1. Variables (of non-primitive types) in Java are references to objects (they are not objects themselves; they just point to objects)
2. Values are passed by value to methods
Because Java works according to the two points above, your swap(...) method doesn't really do anything.
The swap(...) method takes two arguments, which are put into two variables, firstFlight and secondFlight. Both these variables point to a Flight object. Then, you swap the variables - you make firstFlight point to the object that secondFlight was pointing to and vice versa. But then the method ends and the two variables go away - the swapping has no effect, because the two variables don't exist anymore after that.
Because the variables are passed by value, the swapping has no effect on the two variables that call the method with (in line 14 of your second code snippet). Only the value of the variables val1 and val2 is passed, not the variables themselves. So what happens when you call s.swap(val1, val2) in line 14 is this:
- The argument variable firstFlight is assigned to point to the object that val1 points to
- The argument variable secondFlight is assigned to point to the object that val2 points to
- Then the swap method switches around what firstFlight and secondFlight point to
- Then the method returns, but nothing has happened to the original variables val1 and val2; they still point to the same objects as before you called the method
Now this code will swap two references. You may wish to create the Swapper object as a throwaway local variable. It isn't anything like as expensive in system resources as you think. I'm sure you can work out how the code works without needing any explanation.Jesper has explained why your swap method didn't work; we see people whom pass by value confuses quite frequently.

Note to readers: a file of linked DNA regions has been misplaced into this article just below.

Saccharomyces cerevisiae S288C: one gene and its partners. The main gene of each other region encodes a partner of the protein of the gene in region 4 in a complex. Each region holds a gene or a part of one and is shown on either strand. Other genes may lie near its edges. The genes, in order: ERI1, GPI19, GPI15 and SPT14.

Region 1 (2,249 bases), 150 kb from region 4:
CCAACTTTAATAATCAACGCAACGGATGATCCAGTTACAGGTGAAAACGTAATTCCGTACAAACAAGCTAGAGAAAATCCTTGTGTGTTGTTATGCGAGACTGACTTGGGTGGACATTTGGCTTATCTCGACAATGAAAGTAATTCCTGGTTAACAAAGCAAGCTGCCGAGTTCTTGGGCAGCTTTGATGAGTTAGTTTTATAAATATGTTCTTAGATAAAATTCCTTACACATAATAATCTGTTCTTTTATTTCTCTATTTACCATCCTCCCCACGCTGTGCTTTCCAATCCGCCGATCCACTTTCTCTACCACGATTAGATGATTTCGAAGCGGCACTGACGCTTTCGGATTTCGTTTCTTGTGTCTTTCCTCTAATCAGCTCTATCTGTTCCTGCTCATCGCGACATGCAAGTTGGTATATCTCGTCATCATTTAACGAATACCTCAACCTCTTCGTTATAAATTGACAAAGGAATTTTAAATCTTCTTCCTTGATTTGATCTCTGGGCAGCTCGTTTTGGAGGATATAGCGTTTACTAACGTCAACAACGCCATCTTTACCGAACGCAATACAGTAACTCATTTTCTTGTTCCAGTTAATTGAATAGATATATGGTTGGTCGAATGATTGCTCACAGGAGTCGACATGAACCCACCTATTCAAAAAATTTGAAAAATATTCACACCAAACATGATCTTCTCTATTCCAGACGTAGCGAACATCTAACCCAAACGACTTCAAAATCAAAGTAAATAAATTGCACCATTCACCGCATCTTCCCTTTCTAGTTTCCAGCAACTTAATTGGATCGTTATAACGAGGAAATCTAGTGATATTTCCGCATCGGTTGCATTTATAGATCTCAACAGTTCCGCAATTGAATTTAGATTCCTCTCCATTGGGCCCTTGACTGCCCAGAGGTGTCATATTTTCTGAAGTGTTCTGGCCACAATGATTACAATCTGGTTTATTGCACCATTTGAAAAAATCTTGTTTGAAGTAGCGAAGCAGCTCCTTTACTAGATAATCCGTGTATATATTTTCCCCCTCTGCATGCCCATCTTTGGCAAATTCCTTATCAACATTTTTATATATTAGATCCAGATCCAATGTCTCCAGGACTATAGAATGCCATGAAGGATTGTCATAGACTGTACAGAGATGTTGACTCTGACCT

posted 1 year ago
Campbell Ritchie wrote:. . . I'm sure you can work out how the code works without needing any explanation. . . .
Yay! I'm learning Generics! Okay, I'm going to repeat my understanding of how you did it and you can tell me if I'm on track:
In your Swapper class, you have declared two variables of generic types. You create a constructor in your Swapper class which takes two parameters, also of generic types. We store the second passed parameter into the first field of "this" object. We store the first passed parameter into the second field of "this" object.
Then, we simply use the getters of the Swapper object to apply them wherever we'd like.
Did I get it?
posted 1 year ago
Mark Richardson wrote:. . . Did I get it?
posted 1 year ago
Mark Richardson wrote:. . . you have declared two variables of generic types. . . .
Actually, two variables of the same generic type. Maybe I ought to have called the class Swapper<T>. The custom is to use single capital letters: T for type, T, U or S, T or S, T, U or similar for multiple types. Things like functional interfaces often use S, T or similar for the input types and R for the result type.
Things like Lists which have elements usually use E for element and Maps which have keys and values use K, V.
These letters are a convention. Using a single capital letter means you can easily distinguish that (which is called a formal type parameter) from any variables. When you write Swapper<Flight> then Flight is its actual type parameter.
There are 10 kinds of people in this world. Those that understand binary get this tiny ad:
global solutions you can do in your home or backyard